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Developments in Glycemic Control — Will New Concepts Mean Improved Management of Diabetes?

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Published Online: Nov 7th 2011 US Endocrinology, 2007;(2):33-5 DOI:
Authors: Patrick Meyer, Jacques Philippe
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The prevalence of diabetes in Europe has been dramatically increasing since the early 1990s. It is estimated that in 2007, 53 million people have diabetes in Europe. Quantitively, Russia and Germany have the highest number of people with diabetes, with a combined figure of about 17 million.

The prevalence of diabetes in Europe has been dramatically increasing since the early 1990s. It is estimated that in 2007, 53 million people have diabetes in Europe. Quantitively, Russia and Germany have the highest number of people with diabetes, with a combined figure of about 17 million. When the age group of 22–79 years is considered, in some European countries—such as Ukraine, Germany, and Russia—as much as 10% of the population is affected by diabetes.1 The obvious consequence of the epidemic of type 2 diabetes is an increase in both macro- and micro-angiopathic complications. In 2000, the number of excess deaths due to diabetes was estimated to be 2.9 million worldwide (5.2% of all death). The excess death rate in particular concerns the age group from 30 to 75 years.2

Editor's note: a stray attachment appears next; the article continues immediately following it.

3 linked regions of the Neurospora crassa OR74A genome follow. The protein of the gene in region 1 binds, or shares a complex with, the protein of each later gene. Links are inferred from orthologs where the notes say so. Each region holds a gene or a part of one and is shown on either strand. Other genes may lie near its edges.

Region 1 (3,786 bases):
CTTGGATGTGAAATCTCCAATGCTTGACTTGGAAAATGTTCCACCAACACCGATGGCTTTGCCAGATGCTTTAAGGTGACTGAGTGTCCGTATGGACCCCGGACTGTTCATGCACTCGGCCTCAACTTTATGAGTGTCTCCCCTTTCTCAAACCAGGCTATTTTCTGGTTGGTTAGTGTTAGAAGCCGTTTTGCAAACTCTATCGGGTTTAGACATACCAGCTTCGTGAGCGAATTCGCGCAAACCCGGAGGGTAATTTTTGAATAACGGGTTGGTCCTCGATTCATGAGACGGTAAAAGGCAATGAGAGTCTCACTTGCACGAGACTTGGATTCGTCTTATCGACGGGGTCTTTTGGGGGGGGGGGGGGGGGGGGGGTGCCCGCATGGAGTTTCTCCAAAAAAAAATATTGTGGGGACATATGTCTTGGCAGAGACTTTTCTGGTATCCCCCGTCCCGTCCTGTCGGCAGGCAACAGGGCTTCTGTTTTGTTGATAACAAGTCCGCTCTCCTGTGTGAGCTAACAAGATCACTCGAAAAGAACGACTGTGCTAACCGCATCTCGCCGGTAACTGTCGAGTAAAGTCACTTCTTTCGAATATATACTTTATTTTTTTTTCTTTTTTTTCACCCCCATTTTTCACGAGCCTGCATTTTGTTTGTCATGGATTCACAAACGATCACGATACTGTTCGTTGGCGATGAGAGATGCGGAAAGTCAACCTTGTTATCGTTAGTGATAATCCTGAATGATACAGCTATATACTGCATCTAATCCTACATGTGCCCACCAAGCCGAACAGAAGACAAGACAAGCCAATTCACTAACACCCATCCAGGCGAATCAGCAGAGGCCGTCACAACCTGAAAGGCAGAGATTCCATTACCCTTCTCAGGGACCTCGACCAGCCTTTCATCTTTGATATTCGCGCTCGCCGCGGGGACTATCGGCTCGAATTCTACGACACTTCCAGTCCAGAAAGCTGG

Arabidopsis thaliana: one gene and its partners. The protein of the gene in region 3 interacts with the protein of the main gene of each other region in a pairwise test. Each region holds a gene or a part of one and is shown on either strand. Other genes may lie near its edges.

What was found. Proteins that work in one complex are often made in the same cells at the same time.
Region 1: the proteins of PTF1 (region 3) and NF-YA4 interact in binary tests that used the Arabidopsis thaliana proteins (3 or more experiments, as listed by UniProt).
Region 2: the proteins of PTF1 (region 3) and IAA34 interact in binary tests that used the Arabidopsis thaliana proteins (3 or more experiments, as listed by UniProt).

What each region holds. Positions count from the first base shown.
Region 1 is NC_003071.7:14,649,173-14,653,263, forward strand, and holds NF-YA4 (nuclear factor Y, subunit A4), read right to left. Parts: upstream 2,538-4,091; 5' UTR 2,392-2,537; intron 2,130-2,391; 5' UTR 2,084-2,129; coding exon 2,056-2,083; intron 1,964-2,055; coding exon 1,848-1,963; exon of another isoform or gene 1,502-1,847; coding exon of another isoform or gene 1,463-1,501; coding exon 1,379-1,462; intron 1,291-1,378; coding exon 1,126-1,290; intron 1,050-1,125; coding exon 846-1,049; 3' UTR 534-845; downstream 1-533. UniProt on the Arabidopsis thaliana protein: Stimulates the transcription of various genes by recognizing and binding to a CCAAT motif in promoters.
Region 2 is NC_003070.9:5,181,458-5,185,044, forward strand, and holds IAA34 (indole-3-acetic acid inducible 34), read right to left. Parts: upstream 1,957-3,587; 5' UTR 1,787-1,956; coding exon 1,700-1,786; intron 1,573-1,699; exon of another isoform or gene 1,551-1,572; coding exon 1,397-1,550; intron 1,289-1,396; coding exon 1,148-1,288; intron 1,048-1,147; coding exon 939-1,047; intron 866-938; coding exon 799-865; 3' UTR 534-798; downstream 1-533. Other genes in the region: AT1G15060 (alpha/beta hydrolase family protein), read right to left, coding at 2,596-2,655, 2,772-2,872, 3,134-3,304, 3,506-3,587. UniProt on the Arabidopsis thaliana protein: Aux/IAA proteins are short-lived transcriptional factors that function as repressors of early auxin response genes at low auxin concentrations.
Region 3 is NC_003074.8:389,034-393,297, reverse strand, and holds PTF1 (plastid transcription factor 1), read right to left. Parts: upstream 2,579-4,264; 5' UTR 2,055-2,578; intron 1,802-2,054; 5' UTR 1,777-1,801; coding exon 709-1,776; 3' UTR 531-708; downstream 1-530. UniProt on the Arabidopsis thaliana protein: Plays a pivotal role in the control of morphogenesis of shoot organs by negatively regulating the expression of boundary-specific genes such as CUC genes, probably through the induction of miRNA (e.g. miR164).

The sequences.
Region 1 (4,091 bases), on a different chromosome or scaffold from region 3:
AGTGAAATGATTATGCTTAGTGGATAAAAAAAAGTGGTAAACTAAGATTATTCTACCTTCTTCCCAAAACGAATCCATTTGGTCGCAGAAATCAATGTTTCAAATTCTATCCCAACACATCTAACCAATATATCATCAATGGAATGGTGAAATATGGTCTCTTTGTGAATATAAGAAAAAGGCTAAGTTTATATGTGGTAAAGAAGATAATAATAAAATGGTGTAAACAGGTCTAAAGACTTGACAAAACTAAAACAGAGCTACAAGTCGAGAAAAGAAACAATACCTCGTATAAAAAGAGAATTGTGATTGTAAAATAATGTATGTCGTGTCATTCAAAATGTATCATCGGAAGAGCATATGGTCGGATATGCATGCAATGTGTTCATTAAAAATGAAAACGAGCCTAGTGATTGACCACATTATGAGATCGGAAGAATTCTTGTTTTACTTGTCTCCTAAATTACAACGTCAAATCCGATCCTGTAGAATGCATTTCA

Why Do We Need Good Metabolic Control?